March 2. 2024. 1:33

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Croats unconvinced over Commission’s positive inflation forecast

Inflation in Croatia is expected to drop dramatically in Croatia this year and the next, according to the European Commission’s latest projections, though Croats themselves remain unconvinced.

The European Commission published its Winter Economic Growth forecasts regarding growth and inflation in Croatia on Monday.

Inflation is expected to drop from 10.6% in 2022 to 6.5% in 2023, and then further down to 1.6% year-on-year in 2024 – a drop predicted due to the likely fall in energy prices, which in 2022 reached record heights due to the war in Ukraine.

Croatia saw its GDP grow by an estimated 6.3% in 2022, according to the European Commission, revising its earlier forecast by 0.3 percentage points.

For 2023, the Commission projected 1.2% growth for 2023 – up from its 1% growth estimate from November. The Commission revised its forecast mainly due to Croatia joining the eurozone and free-visa Schengen Area in January, both of which are expected to boost investments, cross-border trade, and the overall cost of doing business.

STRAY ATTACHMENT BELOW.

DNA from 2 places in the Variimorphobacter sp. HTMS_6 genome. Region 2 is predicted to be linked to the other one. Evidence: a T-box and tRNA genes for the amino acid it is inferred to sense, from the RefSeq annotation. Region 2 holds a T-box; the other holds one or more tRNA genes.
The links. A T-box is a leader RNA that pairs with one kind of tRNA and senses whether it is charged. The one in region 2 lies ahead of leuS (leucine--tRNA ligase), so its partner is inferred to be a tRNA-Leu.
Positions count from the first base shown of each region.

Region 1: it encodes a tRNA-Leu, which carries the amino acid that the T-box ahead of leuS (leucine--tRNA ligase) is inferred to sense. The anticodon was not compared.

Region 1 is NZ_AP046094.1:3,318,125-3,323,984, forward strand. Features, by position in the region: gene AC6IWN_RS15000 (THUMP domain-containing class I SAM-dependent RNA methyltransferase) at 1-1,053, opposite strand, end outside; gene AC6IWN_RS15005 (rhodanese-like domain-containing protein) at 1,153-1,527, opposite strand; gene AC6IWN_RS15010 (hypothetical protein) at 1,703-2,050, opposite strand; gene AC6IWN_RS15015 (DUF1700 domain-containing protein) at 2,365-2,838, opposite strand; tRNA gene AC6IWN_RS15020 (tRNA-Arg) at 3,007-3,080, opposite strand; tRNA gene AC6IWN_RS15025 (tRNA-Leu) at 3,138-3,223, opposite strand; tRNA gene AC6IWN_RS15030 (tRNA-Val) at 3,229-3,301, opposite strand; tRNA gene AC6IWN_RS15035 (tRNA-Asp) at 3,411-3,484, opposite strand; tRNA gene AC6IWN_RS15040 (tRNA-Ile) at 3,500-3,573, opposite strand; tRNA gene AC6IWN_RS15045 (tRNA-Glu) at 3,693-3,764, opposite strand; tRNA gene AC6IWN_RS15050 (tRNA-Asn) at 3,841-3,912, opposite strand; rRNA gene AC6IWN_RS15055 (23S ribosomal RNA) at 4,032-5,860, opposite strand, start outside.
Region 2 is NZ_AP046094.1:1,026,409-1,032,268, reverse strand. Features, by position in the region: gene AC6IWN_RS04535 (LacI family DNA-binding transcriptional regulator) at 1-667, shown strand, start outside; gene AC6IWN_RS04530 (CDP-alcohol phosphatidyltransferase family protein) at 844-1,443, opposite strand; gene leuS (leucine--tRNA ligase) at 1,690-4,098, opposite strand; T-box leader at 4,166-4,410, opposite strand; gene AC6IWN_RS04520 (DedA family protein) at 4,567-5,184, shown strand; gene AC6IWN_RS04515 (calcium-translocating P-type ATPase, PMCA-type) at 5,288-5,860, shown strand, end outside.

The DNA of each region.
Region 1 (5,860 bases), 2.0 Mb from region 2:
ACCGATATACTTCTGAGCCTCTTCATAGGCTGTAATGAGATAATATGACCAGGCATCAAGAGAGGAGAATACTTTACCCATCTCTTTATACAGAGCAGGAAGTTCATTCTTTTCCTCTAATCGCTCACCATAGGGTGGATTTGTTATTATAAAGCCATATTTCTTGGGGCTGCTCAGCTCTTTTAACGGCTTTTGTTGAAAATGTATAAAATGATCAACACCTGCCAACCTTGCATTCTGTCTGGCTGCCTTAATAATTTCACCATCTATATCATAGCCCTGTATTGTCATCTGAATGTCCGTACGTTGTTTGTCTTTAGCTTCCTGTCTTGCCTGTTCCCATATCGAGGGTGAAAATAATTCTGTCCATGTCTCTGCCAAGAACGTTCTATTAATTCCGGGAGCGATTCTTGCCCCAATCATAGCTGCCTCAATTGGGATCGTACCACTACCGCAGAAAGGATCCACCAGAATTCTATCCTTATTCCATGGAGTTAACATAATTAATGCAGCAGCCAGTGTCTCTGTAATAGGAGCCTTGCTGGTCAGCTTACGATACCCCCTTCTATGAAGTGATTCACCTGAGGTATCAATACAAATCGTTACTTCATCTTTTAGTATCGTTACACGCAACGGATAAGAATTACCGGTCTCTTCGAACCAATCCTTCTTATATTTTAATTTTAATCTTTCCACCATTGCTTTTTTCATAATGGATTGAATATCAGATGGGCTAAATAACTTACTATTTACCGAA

The Commission’s optimism regarding inflation in particular, however, appears to be at odds with concerns many Croatians had after the country joined the Eurozone. Local media reported extensively about hikes in retail prices throughout January amid the replacement of the national currency, the kuna, with the euro.

The concerns were somewhat confirmed by the conservative Prime Minister Andrej Plenkovic who accused some retailers of using the situation to their benefit by rolling out unjustified price hikes. He asked retailers to return unjustified prices to previous levels and threatened punitive measures.

To help Croatians navigate rising prices, the government announced it is working on an app that will allow Croatians to compare the prices of hundreds of products at three of the country’s 10 major retail chains.

Meanwhile, Croatia’s central bank governor, and the newest member of the ECB, Boris Vujcic, has downplayed the effect the shift to the euro currency has had on pushing up the already double-digit inflation rate even further.

“The inflation flash estimate and our inflation nowcasting data confirm that yes, there was some impact of the euro’s introduction on prices, particularly in services. But this was as expected and was not large, probably around 0.3 to 0.4 percentage points, a one-off effect,” Vujcic said in an interview with Reuters published on the central bank’s website.

(David Spaic-Kovacic |